I was just going to say, let’s all just take a breath, and stop being crazy — when a tragedy occurs, and it’s all going sideways again.
Because death affects us all very deeply.
After Ashley’s death in July, my very first cross country ride was at Loch Moy, and after a fairly good show jumping round, we went directly to cross country. Up there, in warmup, I was trying to not get too excited, and was sweating because it was really hot, and feeling a bit weak — then it hit me.
This could be it.
This could be the last time I do this. Right here. Right now. It makes you really stop to breath for a few seconds and think about what you are about to do, where you are going, and what is coming.
So all the sweating and anxiety may not have been from the heat.
I don’t know how my horse just goes and jumps all these things for me. I am grateful he does, and I’m grateful he knows to somehow squiggle, hop, step over, or negotiate an obstacle when I’m really stupid up there on his back.
So I looked down at the mane of my horse, my wonderful, super, loyal friend who has always looked out for me and done everything I have ever asked him to do. And I am grateful for his friendship. And I touched his wither with my hand, and petted him, and soothed myself. “It’s all right,” he said to me. “I know how you feel.”
And I asked him if he was OK to go today. And he said “Sure. Whatever you want, mom,” as he has been trained to do, and I have schooled and lessoned and jumped and galloped and walked on trails in the woods with him. “Sure. Whatever you want, Mom.”
And all this stuff goes through your head literally 30 seconds before start. So you find a way to concentrate on what you are doing, on getting your reins shorter, getting the whip straight in your hand, a push to the watch button, a look at the volunteer starting you with a “Thank you,” and you may as well get on with it.
So you start off. And you say, well, if it’s not good, I’ll quit. So you jump fence 1. And it’s alright so far. And you head toward the big table that is fence 2 and you say, if I am going to jump this, I am not going to approach it or jump it scared or thinking I can quit, or want to stop. That’s not the right attitude here. I need to get my head in this game right now – because it really is all or nothing.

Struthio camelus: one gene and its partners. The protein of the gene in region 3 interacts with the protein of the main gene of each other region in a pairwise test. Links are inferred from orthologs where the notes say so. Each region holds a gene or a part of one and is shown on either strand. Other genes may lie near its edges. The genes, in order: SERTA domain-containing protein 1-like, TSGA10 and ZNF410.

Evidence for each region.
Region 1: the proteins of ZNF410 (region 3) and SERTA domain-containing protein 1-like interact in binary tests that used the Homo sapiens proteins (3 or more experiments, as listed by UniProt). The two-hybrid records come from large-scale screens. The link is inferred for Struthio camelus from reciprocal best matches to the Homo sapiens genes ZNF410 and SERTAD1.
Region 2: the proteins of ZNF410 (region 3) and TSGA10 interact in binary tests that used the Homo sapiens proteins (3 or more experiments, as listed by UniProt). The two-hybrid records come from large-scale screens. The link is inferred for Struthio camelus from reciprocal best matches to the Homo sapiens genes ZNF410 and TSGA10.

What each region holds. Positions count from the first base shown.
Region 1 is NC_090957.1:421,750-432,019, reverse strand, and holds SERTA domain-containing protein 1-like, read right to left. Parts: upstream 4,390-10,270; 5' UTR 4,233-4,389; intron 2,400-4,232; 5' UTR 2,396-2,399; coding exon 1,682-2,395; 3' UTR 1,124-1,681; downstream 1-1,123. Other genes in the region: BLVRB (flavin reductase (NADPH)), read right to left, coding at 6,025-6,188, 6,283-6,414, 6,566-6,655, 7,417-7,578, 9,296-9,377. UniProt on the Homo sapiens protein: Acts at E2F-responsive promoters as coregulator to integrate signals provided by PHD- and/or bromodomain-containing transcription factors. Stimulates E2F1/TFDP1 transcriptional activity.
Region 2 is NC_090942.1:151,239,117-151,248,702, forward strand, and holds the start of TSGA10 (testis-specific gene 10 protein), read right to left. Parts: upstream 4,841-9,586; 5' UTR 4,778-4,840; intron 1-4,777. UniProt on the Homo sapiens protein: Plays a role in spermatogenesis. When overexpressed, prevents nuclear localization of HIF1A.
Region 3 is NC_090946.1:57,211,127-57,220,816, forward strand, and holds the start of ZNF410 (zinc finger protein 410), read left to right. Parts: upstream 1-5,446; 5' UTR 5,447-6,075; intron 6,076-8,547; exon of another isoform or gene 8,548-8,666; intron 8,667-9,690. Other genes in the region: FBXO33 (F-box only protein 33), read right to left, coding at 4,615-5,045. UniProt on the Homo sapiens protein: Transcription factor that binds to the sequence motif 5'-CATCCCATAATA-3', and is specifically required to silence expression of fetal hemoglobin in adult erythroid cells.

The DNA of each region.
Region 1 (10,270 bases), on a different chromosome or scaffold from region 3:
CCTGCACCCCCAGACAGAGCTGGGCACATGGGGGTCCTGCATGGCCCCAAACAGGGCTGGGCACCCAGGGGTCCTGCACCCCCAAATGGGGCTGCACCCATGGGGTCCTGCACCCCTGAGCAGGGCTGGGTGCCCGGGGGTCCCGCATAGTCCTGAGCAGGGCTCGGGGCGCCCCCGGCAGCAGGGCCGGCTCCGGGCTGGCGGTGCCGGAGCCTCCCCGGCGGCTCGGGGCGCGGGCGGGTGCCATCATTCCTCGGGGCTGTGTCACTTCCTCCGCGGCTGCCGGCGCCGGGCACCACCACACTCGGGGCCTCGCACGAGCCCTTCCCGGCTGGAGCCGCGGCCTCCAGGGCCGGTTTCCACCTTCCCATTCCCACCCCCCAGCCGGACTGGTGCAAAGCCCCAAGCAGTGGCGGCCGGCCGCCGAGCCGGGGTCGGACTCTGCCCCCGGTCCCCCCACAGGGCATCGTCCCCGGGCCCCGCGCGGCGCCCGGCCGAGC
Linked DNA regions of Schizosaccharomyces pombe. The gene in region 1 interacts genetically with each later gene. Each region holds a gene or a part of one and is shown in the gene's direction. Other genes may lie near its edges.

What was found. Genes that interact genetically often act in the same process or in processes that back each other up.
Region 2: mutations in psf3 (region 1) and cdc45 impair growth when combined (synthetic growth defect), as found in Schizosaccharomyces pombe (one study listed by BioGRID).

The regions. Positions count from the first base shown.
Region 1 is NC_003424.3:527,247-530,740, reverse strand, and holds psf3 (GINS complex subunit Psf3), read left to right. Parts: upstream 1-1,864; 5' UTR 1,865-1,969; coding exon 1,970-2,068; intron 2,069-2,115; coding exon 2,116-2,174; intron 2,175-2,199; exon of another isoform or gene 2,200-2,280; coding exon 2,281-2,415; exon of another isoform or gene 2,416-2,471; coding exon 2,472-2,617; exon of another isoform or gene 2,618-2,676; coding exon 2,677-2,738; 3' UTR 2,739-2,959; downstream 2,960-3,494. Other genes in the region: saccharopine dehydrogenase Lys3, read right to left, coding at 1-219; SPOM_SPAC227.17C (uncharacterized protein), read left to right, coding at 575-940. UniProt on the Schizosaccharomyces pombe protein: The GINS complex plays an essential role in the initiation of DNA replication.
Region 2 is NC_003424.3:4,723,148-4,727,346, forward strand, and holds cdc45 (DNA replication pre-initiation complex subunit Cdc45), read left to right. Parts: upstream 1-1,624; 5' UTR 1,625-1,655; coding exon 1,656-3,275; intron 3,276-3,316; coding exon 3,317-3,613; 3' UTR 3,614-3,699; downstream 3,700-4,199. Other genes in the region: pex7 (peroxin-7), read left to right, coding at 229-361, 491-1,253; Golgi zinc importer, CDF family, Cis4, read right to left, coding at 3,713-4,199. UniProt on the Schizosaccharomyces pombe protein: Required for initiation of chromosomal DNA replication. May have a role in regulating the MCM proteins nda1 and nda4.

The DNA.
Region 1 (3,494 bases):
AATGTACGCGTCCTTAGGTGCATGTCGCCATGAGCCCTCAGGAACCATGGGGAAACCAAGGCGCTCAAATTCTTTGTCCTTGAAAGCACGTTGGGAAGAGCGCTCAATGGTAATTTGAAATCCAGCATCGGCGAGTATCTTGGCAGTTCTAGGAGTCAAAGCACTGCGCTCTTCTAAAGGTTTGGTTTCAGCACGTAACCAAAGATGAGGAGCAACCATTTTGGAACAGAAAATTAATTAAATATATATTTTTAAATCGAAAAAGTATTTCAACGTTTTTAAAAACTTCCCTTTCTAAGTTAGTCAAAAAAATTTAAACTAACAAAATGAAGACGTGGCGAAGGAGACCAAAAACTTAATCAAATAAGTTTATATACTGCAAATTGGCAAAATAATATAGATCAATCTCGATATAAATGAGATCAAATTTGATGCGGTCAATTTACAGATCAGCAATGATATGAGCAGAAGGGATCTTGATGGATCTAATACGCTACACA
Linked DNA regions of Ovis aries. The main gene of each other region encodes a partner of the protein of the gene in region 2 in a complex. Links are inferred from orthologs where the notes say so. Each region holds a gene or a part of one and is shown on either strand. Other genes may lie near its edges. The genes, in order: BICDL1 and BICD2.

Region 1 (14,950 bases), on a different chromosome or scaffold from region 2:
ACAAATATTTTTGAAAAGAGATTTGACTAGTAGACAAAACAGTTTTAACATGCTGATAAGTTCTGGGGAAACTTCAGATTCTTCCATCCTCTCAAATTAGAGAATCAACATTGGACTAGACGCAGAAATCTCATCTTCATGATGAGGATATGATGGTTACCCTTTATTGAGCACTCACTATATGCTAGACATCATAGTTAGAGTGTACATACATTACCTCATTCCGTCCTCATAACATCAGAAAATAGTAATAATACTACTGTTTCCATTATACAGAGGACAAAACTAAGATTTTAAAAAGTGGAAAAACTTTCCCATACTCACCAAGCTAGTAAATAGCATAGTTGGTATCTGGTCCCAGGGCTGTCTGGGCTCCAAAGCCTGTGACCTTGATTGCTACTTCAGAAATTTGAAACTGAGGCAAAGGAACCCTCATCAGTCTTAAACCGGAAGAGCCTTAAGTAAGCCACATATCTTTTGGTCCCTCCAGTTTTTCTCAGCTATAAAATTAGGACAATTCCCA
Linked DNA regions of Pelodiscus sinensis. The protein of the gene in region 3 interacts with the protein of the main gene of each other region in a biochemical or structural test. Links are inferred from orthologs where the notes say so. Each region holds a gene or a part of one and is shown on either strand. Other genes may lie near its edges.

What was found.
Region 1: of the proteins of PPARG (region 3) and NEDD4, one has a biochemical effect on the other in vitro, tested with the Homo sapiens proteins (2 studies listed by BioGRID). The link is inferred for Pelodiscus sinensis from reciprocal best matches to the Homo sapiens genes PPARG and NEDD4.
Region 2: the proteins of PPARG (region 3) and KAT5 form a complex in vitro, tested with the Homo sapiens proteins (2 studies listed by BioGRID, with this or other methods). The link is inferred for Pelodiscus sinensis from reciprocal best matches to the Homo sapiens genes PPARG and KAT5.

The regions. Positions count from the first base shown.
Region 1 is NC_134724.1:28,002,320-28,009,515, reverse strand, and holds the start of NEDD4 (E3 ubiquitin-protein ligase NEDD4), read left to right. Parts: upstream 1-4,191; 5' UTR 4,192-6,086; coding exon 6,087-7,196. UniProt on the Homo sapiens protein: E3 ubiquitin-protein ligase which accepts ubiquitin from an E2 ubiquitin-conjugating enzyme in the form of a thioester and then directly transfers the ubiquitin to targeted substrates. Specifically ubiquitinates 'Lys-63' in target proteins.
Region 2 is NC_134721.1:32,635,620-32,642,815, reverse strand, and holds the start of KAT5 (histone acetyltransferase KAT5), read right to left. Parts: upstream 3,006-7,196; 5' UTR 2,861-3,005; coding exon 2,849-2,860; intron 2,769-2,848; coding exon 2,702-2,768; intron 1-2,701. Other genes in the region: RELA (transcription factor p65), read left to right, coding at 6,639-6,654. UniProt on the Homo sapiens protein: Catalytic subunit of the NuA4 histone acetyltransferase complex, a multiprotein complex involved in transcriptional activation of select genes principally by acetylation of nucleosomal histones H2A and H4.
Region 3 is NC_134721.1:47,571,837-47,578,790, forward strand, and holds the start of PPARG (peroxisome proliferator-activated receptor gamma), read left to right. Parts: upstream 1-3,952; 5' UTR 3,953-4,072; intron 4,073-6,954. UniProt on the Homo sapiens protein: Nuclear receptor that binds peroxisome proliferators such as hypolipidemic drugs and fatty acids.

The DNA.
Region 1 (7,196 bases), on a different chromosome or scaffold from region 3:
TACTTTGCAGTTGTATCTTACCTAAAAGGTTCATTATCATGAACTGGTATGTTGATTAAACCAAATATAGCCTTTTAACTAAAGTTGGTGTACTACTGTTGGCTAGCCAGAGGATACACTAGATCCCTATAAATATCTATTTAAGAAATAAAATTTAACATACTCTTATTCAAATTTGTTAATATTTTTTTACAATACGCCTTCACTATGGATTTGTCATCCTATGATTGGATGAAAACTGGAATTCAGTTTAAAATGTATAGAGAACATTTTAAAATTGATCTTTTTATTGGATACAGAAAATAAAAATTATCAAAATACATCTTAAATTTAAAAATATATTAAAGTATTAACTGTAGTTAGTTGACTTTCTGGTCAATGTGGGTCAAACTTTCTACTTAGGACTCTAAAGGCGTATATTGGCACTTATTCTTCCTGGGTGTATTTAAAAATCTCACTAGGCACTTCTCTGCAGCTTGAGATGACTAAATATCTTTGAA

So I channel my inner Scarlett O’Hara, and decide I’ll think about it tomorrow. And you saw my distance, sucked my leg on, softened my hand, poked my butt in the saddle and my chin up. And when I landed, I thought, “There,” and looked for fence 3.
And so it goes. One jump, one obstacle, one question at a time. Concentrate. Adjust. Get the job done right – not just done. If you’re going to do it, do it as well as you can, be as ready as possible, train hard, school hard, think, prepare, ride to the top of your game. Every jump. Every single cross rail.
If you have done it a million times. Or if it’s the first time.
Of course, there will be bad, sad, horrible days we can’t even.
And there’s no reason for it and there’s no explanation that makes sense or gives any comfort. We don’t know when our Maker says, “time’s up.” We just don’t.
And then there will be days that there is nothing on earth that compares to a great ride on a stiff course that you really nailed, that your horse and you grew a little on. You think about it as you work or drive or wait somewhere, and ride those jumps again. Over and over. And your day is bad, your work sucks, your life is crap, but you have that.
There will be days that there is nothing on earth that compares.
In honor of my friend Melanie Tallent.